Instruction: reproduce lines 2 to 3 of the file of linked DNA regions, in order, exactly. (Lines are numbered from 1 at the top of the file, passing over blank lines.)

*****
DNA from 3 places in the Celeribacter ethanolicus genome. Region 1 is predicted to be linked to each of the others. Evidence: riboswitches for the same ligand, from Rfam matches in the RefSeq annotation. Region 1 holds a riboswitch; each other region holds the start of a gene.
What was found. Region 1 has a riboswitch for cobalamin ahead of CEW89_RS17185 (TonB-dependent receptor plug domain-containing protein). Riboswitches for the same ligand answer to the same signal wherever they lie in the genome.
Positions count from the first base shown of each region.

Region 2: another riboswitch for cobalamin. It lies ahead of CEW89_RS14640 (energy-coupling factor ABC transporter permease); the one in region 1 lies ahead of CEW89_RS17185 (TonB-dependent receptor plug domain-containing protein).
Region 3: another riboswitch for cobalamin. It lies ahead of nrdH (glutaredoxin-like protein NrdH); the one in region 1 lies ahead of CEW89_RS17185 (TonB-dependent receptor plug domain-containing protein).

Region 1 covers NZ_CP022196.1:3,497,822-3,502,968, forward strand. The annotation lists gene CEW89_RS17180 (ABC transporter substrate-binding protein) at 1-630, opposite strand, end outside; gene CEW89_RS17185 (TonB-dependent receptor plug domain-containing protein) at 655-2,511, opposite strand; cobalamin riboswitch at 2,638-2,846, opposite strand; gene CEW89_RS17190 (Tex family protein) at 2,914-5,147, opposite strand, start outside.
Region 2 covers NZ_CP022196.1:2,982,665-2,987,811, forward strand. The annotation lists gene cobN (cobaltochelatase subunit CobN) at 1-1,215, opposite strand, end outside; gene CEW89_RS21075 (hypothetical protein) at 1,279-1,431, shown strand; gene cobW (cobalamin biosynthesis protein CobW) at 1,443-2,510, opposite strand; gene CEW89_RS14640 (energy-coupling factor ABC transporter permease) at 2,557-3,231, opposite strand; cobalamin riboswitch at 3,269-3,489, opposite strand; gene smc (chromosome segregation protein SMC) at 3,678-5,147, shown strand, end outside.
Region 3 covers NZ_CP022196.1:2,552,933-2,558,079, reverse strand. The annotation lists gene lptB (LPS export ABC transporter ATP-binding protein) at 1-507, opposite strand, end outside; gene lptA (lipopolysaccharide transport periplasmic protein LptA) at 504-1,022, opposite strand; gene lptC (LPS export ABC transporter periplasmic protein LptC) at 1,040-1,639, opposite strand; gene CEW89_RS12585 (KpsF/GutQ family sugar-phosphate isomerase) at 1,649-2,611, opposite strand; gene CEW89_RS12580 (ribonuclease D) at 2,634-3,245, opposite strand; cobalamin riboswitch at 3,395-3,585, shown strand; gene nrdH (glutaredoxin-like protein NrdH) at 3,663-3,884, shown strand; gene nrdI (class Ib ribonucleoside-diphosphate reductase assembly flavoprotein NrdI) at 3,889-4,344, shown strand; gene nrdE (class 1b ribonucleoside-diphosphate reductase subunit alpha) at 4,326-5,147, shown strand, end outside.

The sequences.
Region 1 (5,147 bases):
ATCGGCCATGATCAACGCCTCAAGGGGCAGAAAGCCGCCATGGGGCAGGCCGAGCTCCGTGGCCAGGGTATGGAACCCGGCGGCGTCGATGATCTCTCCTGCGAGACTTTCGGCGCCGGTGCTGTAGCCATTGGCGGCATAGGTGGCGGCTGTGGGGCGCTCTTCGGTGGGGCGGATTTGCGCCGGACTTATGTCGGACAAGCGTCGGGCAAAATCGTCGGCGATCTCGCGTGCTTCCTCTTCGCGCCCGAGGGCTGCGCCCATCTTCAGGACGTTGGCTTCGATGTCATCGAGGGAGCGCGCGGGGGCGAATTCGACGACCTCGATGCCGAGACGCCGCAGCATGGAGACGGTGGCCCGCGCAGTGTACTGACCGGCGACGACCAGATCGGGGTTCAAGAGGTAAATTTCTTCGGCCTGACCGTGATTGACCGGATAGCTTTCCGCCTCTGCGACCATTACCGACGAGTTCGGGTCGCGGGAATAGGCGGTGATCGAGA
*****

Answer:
What was found. Region 1 has a riboswitch for cobalamin ahead of CEW89_RS17185 (TonB-dependent receptor plug domain-containing protein). Riboswitches for the same ligand answer to the same signal wherever they lie in the genome.
Positions count from the first base shown of each region.